Projection of Global Wave Climate Change toward the End of the Twenty-First Century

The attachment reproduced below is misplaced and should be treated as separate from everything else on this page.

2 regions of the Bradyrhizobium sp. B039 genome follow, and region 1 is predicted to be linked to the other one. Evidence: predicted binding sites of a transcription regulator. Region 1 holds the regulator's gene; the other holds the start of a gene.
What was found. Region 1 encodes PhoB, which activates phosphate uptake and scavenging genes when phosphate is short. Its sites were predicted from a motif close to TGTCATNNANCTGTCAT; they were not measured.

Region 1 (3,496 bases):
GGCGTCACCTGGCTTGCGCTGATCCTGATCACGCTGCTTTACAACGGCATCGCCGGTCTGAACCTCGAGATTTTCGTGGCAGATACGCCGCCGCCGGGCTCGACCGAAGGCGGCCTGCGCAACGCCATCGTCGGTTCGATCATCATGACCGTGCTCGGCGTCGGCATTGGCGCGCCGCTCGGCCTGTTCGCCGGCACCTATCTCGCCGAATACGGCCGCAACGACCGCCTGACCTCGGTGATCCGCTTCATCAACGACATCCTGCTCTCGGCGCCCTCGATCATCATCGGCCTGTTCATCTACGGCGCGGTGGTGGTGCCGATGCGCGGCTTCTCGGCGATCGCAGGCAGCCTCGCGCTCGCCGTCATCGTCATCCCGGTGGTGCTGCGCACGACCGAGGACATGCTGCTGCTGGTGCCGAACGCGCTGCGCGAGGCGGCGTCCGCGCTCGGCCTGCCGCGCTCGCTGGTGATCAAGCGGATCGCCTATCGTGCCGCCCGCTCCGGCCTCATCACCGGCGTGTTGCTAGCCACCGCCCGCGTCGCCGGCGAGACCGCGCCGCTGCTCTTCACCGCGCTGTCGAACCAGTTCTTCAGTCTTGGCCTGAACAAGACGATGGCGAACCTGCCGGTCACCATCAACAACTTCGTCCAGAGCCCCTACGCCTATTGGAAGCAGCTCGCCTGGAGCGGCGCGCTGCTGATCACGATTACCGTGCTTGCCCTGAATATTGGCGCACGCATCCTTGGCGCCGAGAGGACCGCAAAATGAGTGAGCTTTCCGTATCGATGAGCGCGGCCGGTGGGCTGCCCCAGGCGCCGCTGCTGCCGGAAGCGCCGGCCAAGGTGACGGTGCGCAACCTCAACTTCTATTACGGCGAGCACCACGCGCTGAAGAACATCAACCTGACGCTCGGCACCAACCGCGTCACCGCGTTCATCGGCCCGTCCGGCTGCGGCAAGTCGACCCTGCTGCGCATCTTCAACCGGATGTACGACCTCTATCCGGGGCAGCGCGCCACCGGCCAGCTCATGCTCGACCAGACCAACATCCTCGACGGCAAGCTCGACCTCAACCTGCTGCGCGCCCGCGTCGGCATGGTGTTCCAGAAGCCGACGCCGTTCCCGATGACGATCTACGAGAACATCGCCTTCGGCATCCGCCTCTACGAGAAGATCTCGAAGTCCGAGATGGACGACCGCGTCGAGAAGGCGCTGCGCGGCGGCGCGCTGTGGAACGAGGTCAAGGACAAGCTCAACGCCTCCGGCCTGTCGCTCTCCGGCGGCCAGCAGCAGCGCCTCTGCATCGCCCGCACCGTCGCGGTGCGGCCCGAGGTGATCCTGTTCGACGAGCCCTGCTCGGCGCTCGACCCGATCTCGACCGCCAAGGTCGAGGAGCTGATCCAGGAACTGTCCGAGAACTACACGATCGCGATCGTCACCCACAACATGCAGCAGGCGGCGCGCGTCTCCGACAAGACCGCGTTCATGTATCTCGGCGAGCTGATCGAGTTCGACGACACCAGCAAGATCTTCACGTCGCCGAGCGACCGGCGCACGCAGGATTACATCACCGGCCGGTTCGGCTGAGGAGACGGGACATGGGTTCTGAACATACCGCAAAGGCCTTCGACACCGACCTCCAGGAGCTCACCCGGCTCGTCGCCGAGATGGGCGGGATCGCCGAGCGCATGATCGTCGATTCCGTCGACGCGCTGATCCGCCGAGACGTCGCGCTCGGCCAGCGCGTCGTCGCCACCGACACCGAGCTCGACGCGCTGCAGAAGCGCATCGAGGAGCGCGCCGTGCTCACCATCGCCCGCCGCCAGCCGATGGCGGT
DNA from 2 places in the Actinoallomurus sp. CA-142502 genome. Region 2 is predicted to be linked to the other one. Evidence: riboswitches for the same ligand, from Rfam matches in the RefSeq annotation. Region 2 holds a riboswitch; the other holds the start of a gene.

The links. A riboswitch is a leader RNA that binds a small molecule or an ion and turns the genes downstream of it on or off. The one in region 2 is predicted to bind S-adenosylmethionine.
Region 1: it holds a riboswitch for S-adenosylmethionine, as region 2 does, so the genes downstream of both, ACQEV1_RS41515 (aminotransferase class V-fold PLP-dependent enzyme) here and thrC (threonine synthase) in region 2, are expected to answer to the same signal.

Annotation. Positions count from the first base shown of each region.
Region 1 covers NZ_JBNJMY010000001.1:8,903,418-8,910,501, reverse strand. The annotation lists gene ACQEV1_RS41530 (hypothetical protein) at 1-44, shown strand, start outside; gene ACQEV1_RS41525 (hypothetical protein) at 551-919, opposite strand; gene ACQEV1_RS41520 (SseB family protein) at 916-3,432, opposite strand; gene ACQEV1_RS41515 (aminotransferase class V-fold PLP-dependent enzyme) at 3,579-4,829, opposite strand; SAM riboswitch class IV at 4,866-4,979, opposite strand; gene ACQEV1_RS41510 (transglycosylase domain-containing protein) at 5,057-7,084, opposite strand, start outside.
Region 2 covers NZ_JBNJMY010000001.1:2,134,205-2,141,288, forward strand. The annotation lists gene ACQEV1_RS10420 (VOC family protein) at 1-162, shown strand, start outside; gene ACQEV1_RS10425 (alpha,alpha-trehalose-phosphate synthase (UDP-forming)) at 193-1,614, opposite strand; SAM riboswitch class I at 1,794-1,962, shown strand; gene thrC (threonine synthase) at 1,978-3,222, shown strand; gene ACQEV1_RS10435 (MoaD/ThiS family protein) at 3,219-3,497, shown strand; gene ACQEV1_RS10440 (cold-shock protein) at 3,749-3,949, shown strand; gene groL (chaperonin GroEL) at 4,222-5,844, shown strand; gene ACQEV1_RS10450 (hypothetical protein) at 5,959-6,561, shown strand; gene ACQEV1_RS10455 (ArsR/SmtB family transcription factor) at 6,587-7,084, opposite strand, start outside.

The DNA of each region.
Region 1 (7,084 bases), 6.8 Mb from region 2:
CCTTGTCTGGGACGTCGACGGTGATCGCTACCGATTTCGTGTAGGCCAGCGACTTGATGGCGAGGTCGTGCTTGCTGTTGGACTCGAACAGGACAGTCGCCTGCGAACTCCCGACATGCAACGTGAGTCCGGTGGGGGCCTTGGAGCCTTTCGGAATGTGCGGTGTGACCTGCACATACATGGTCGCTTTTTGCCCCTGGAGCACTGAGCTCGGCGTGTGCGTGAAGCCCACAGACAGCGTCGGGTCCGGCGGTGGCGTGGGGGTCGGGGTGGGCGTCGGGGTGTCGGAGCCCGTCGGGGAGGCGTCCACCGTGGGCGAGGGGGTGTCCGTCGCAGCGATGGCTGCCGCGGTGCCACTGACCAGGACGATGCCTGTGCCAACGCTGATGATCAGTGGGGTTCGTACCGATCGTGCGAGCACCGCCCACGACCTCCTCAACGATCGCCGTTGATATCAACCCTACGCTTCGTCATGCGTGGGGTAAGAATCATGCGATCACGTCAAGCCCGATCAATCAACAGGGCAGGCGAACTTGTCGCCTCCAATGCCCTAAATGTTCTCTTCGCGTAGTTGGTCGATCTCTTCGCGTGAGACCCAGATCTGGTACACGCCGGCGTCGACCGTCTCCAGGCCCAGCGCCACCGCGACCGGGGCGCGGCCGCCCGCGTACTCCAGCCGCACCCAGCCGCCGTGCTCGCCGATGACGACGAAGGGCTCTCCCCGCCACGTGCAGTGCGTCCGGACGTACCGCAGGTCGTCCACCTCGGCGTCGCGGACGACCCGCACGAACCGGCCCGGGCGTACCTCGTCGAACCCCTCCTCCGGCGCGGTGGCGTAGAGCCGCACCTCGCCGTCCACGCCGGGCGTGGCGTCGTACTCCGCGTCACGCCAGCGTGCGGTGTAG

Wind-generated waves at the sea surface are of outstanding importance for both their practical relevance in many aspects, such as coastal erosion, protection, or safety of navigation, and for their scientific relevance in modifying fluxes at the air–sea interface. So far, long-term changes in ocean wave climate have been studied mostly from a regional perspective with global dynamical studies emerging only recently. Here a global wave climate study is presented, in which a global wave model [Wave Ocean Model (WAM)] is driven by atmospheric forcing from a global climate model (ECHAM5) for present-day and potential future climate conditions represented by the Intergovernmental Panel for Climate Change (IPCC) A1B emission scenario. It is found that changes in mean and extreme wave climate toward the end of the twenty-first century are small to moderate, with the largest signals being a poleward shift in the annual mean and extreme significant wave heights in the midlatitudes of both hemispheres, more pronounced in the Southern Hemisphere and most likely associated with a corresponding shift in midlatitude storm tracks. These changes are broadly consistent with results from the few studies available so far. The projected changes in the mean wave periods, associated with the changes in the wave climate in the middle to high latitudes, are also shown, revealing a moderate increase in the equatorial eastern side of the ocean basins. This study presents a step forward toward a larger ensemble of global wave climate projections required to better assess robustness and uncertainty of potential future wave climate change.
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